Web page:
I signed up for the Pillow Talk Swap on Instagram this year! My partner liked bright colors, high contrast, and radial patterns. So I designed a version of a Mariners Compass for her!
I drew up this design based on my partners inspiration mosaic. I then scanned my drawing into the computer and used Quilt Assistant to make it into a foundation paper piecing pattern! This is my first time designing my own paper piecing pattern, so this was a fun adventure!
I chose some topstitch quilting around the edges of each color. I wanted to keep the emphasis on the design. For the back, I pieced a simple design with a lapped zipper!
For the extras, I went with a blue & green theme (her favorite color combo and mine!). I started with a deluxe pincushion from the book Sew Organized for the Busy Girl. Instead of a 9 patch for the pocket, I made a mini Tallahassee block using the pattern from Quilter’s Cache.
For my next extra, I made a hexagon fabric tray using the tutorial from A Spoonful of Sugar. I appliqued on an English paper pieced star and did a little echo quilting on the inner!
For my last extra, I made a cute little patchwork key fob! Each stripe is only 0.5in wide! I used strip piecing to make this less fiddly
Overall, this swap pushed me to try a lot of new things! I made my own foundation paper piece pattern, played with much more contrast than I usually do, and came up with a design outside of my comfort zone! I absolutely loved this journey and I am glad my partner liked it! Until next time!
When I found out that my sister in law was having a baby girl, I knew I had to make the baby a quilt! I also decided to make her son a quilt as well! I even managed to finish in time for Christmas! These are my 3rd and 4th quilts ever, and I couldn’t be happier with how they turned out!
For the baby girl’s quilt, I decided to do some paper piecing! I used the awesome butterfly pattern from the Tartan Kiwi for the centerpiece of this quilt. This is the most detailed paper piecing I have done, and I love how it turned out! I added a pink border then a ring of pretty flowers! I didn’t use a pattern for these. I finished with white and purple borders!
For the border, I decided to do something a little fancier- but that I could still do with my walking foot. I used my Cricut to design and cut templates for these scallops & corners. I then traced these on with water soluble markers and quilted with my walking foot (and a lot of arm muscle! Now I know why people say they wrestle their quilts!).
I backed the quilt with the softest minky I have ever felt! I also loved how the minky showed the quilting on the back!
I also made a matching pillow! The butterfly pattern is also from the Tartan Kiwi.
I chose simple quilting 1/4 in from the seams. I also stitched in the ditch around the butterfly’s wings! I was happy to see that it matched the baby’s room perfectly!My nephew is 2.5 yrs old, so when I saw this awesome race car panel from Deborah Edwards I knew it would make a perfect play mat quilt for him! I bought 2 panels and cut off 1 side border from each. I then rotated one side by 180 degrees and sewed them together. That means this quilt had a whopping 1 seam! 😉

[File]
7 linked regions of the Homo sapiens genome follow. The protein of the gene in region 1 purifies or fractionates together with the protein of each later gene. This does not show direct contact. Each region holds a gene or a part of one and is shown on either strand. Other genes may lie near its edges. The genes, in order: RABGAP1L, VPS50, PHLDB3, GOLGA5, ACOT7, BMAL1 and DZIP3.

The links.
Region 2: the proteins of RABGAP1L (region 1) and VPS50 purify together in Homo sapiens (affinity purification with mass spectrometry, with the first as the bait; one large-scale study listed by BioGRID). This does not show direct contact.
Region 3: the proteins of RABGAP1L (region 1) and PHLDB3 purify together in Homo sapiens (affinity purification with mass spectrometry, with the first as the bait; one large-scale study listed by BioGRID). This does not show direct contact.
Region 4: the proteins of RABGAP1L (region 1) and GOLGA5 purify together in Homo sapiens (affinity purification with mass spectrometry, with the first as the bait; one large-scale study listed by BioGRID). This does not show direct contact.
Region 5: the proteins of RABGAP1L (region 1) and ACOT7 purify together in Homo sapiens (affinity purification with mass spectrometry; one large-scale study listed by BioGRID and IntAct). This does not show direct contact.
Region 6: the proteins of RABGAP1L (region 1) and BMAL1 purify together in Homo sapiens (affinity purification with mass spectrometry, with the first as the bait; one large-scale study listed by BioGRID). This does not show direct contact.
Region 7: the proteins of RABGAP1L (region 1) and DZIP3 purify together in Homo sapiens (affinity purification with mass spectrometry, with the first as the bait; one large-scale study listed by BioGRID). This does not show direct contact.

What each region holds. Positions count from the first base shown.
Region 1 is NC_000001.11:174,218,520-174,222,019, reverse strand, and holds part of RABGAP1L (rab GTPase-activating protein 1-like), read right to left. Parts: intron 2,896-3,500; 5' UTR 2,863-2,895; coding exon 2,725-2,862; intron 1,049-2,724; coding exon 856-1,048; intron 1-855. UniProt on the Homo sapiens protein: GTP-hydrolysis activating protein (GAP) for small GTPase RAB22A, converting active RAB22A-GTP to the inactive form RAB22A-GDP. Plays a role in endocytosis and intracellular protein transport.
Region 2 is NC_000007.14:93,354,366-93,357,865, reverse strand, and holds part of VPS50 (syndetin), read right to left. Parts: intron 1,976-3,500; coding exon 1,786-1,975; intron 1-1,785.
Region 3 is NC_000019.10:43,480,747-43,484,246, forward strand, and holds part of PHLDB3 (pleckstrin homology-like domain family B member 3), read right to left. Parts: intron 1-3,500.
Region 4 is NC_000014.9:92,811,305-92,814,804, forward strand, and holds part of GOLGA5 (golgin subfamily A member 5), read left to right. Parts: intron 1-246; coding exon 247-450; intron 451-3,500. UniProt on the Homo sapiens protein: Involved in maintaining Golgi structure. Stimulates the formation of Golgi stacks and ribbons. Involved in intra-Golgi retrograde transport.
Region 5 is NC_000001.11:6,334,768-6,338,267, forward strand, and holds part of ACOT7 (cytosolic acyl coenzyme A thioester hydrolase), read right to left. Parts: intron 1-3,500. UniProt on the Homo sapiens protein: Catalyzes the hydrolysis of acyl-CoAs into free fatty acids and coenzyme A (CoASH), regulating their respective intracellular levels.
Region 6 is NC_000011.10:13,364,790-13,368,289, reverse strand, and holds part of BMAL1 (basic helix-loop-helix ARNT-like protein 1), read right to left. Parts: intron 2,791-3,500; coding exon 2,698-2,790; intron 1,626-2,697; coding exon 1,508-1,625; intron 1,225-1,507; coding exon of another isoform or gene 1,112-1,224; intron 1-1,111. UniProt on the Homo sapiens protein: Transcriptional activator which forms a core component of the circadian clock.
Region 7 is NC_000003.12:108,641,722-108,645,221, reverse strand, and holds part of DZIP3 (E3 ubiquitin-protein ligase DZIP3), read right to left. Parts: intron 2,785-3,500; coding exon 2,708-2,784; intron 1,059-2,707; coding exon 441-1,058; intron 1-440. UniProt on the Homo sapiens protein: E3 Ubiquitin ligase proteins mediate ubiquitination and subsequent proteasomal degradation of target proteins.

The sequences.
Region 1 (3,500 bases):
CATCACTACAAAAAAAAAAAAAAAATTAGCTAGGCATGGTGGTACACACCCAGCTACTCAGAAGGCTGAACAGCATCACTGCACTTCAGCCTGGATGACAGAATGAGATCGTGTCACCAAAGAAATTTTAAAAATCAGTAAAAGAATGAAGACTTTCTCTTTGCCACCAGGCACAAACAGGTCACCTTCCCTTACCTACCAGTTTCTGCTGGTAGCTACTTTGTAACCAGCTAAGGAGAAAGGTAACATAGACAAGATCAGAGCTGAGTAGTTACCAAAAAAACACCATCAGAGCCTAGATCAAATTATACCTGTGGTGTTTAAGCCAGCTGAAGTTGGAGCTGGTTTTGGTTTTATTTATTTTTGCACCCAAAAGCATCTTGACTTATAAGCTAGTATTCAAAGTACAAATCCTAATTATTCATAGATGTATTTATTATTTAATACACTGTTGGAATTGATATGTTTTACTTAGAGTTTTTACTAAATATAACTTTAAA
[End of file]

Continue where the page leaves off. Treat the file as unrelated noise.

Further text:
I kept the quilting simple and did a 1.5in crosshatch. This took way longer than I expected but I love it!
For the back, I used a cool car print that I got from the Missouri Quilt Company. I finished it off with checkered binding!
Here is my nephew enjoying his quilt on Christmas morning!
I loved making these and learned so much! I also can’t wait to start on my new projects for 2016! Until next time!
This year, I decided to participate in the Try Something New Every Month challenge hosted by Stephanie & Rebecca! You can read the details at Swoodson Says or Hugs Are Fun. The theme for January is Quilting! I decided to make this heart mini quilt / table topper (& free pattern!)
This was my first time writing a pattern, spiral quilting, making my own bias tape, and binding a circle! Lots of firsts here! I absolutely loved it! I am so happy to be able to share the pattern here free! You can download it by clicking here.
I thought of this idea in bed one night and I had to write it down before I forgot! It took a few months to have time to make the pattern, but after Christmas I finally had time to try this out!
Close up of my (slightly wiggly) spiral quilting! I used my walking foot and followed the tutorial here. It was harder to keep the circles consistent than I expected, but the effect is still pretty! I also added a teeny little heart at the center!
If you use the pattern, I’d love to see it! Tag it with #EncircledLove so I can see! And if you have any questions or issues, please let me know at Kittensandthreads@gmail.com!